For people and for dogs is very similar.
Sometimes my people, (I could have said dogs here) have definite ideas about what they want to do. With people it is important to make them feel at ease and relaxed. The same goes for dogs too. Portrait lighting for people is part art, part psychology and a little science. The best images of people that I have taken are when the person(s) I am working with are themselves and not thinking about getting their picture taken. I for some reason can do this pretty well. (Probably from directing and guiding 2,000 photoshoots with some very talented photographers didn’t hurt either). For dogs there may be a window in the guest room that “Holly” likes to look out. Or when “Leah” is on her bed she sleeps upside down with her tongue out. Or I really like how “Zia” runs; she is so graceful and elegant. Other times they look to me for guidance. (You know that look your dog does “the frozen thing,” not sure what to do, or where they are suppose to go.) In either case, it’s my job to help that person, the dog or you and your dog communicate the special magic wherever that may be in whatever form that may be. Once we get a feel for what we what to capture and I have a chance to get to know the person, or see the dog and the relationship you have with your dog, we start the process. I prefer to do this with you at a place that is comfortable and face-to-face, if this is not possible we can do this on the phone.
Here are some but not all of the things we discuss. We talk about the location(s), styling, time-of-day, props (favorite toy, etc.), wardrobe (clothing), how many people or how many dogs? I don’t charge you if you have more than one dog. If you have say 5 dogs we may need to talk a little. (With people it is the same). The pre-production meeting is the mechanics of the photo-session – what we will need to tell the story.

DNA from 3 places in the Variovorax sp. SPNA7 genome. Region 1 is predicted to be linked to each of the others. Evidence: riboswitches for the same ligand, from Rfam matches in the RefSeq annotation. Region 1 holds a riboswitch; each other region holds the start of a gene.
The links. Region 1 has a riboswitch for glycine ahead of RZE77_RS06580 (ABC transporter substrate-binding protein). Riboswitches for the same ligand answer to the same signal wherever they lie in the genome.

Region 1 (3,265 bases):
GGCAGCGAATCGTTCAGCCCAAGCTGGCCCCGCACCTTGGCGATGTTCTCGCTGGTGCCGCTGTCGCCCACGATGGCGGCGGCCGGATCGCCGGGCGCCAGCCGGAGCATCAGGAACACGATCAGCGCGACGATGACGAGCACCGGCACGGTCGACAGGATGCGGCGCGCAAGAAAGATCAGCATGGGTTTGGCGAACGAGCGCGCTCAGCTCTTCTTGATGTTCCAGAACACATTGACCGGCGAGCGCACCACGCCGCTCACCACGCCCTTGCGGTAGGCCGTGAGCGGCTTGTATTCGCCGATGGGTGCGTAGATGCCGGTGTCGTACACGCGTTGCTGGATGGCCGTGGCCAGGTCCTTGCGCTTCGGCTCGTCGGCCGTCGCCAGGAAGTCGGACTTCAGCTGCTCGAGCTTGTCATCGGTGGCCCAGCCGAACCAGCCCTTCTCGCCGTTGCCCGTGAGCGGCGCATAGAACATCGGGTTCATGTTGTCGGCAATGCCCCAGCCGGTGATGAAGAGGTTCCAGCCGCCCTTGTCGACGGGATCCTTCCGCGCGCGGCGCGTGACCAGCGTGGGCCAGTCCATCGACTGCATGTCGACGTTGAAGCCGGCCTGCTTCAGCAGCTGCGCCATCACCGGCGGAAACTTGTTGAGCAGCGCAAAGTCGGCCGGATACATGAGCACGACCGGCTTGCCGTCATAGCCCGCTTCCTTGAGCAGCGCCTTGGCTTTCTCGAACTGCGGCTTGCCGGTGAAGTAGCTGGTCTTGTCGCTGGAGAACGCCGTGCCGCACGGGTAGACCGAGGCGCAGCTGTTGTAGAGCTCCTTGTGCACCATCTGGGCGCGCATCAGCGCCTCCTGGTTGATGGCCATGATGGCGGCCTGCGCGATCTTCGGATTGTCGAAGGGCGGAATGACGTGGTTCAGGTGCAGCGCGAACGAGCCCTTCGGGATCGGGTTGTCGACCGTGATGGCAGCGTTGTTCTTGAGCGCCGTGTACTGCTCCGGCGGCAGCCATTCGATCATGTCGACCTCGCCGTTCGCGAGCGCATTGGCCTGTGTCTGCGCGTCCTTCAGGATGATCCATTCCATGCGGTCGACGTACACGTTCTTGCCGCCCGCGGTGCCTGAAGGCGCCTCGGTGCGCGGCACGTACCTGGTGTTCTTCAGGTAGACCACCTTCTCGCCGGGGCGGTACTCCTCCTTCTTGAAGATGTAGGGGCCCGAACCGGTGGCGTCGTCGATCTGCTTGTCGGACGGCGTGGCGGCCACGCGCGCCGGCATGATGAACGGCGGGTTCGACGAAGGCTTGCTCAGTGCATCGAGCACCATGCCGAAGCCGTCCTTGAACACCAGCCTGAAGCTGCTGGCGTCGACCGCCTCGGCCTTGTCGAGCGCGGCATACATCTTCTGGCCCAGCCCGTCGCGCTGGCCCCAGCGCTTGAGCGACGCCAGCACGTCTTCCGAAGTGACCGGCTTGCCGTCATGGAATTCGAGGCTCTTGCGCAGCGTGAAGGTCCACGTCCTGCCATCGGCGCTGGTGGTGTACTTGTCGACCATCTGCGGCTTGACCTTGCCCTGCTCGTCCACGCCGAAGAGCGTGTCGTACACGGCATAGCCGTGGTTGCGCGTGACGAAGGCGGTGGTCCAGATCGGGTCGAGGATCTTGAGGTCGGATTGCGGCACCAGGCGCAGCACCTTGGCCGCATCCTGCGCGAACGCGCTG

(The day we take pictures) Being nervous is fine. It’s normal. But your dog is looking to you for how to behave. Being confident and happy go along way in helping your dog relax and do well being photographed. Timing is critical for location and interior shots. Natural light moves the way it does. I can’t control the sun, but I can control what is the best time to shoot using the sun as a primary light-source. If we agree that the best time to shoot this is 6:40 pm –we need to be set-up and ready to shoot exactly at 6:40pm. All participants need to be there prior to 6:40pm. I will let you know how much time is needed before. This is based on the elements in play needed for the shoot. (Set-up time, traffic, weather, parking are all part of this planning/pre-production aspect also). A well prepared and smooth shooting day allow for the magic to happen and things to flow smoothly. continued…